Govt. urged to harmonize policies and regulatory framework for ease of business
Botswana’s archaic regulatory framework and policies were once again under the spotlight at the 15th National Business Conference held at Adansonia Hotel in Francistown.
Held under the theme: ‘Breakthrough to a high income Botswana: the role of the private sector in charting the course’, delegates called for a review of policies to allow business to thrive.
In his welcome remarks at Monday’s opening ceremony, Business Botswana President Gobusamang Keebine explained the theme recognises that high income economies as espoused in Vision 2036 invariably provide greater employment opportunities.
Keebine believes the key to a Higher Income Botswana lies in employee engagement that will drive discretional effort in every sector, both public and private, as well as improving the country’s competiveness in the global market.
He further urged industry players to be ‘trail blazers’ to patriotism and corporate responsibility to ensure they bend the arch of leadership towards inclusion and engagement.
“Regulations and policy are currently not advised to turn the wheels. Let us confidently look into regulations and policies that increase harmony by allowing economic power to be for all, so that we do not undermine human freedom to dream!”
The BB President noted that the Private sector has a more textured experience to advise on policy and regulation that impact on the ease of doing business. He further said the current entrepreneurship is curtailed by regulations and policies that focus on conglomerates and hence squeeze out SMMEs.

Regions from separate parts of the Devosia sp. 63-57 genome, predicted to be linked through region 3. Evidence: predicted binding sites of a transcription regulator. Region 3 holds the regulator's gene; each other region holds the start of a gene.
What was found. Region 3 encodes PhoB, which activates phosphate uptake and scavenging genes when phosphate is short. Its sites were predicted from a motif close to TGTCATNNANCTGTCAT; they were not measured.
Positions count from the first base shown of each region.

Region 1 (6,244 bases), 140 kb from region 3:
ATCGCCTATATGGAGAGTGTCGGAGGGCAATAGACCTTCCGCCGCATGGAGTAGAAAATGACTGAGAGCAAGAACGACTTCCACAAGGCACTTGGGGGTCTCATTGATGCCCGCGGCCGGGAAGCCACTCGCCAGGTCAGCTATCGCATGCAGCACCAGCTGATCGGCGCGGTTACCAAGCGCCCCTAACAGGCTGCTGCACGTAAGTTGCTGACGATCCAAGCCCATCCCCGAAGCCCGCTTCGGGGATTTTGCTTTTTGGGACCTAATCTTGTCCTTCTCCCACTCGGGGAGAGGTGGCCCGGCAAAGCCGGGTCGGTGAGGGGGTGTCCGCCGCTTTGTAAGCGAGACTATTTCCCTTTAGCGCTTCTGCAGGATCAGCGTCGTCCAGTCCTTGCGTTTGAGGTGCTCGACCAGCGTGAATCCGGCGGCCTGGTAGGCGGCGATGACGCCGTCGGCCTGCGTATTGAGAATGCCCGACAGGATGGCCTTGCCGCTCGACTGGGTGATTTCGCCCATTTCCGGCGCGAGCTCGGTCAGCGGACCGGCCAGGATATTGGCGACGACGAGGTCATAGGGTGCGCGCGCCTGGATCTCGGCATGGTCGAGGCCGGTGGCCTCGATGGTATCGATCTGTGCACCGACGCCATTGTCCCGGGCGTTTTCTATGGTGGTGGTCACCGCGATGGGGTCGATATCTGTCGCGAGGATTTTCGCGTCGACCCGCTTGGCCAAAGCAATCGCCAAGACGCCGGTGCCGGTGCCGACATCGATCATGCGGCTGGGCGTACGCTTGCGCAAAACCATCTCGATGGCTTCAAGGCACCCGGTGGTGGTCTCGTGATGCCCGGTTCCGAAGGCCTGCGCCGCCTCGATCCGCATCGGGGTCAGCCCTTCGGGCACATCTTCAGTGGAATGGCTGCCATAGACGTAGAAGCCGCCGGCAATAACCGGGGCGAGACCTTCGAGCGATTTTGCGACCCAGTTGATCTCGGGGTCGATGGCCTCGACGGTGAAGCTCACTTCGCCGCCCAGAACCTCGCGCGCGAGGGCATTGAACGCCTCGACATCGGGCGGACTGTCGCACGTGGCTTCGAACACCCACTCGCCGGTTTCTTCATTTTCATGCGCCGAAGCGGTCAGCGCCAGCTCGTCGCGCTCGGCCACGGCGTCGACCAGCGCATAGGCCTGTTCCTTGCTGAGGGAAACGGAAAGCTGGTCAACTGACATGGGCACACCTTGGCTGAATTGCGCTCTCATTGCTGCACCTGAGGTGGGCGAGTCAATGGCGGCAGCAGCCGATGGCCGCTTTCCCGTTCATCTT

“How many of us are struggling to make business grow or even stay afloat?” he asked rhetorically.
Keebine’s sentiments seemed to have set the tone for the day’s discussion as speaker after speaker poked at the current policies and regulatory framework, which are widely considered an impediment to a successful private sector.
De Beers resident President Neo Moroka also called for progressive policies which will empower citizens and business owners.
Moroka said the nation must have faith and trust in her own children and stop relying on consultants, “Who then tell us things we already know!
“We need to employ the right people in the right positions. I can tell you that for far too long we’ve had square pegs in round holes. That has to stop,” he said.
Moroka further condemned the poverty alleviation program ‘Ipelegeng’ as one that ‘only entraps people in poverty’.
Staying in tandem with all the previous speakers, President Mokgweetsi Masisi revealed his government is currently formulating a National Transformation Strategy meant to seek practical and effective ways of enhancing the competitive liveliness of the country.
Masisi said this is an essential ingredient to ensuring productivity and attaining a ‘high income’ status.
The President stressed his government is committed to easing the process of doing business in Botswana, through a regulatory framework that creates a conducive environment for business to flourish.
“First and foremost we have to deal with the bureaucratic red tape, which is one of the major issues that make it very difficult for business enterprises to set up and grow in Botswana,” he stated, adding that all Ministries have been directed to scan such laws and regulations in their areas of responsibility with a view to identifying those which are an impediment to the achievement of the country’s policy goals.
President Masisi further declared his government’s commitment to ensuring the country does not fall into the ‘middle-income trap’- a growth slowdown that tends to affect countries once they reach middle-income level.
He said to avoid this, global partnerships are critical for the advancement of economic development, hence their efforts to source funds from their development partners.
“In this regard we have secured P340 million from China as a grant during the last state visit which will finance key infrastructure projects,” ended Masisi.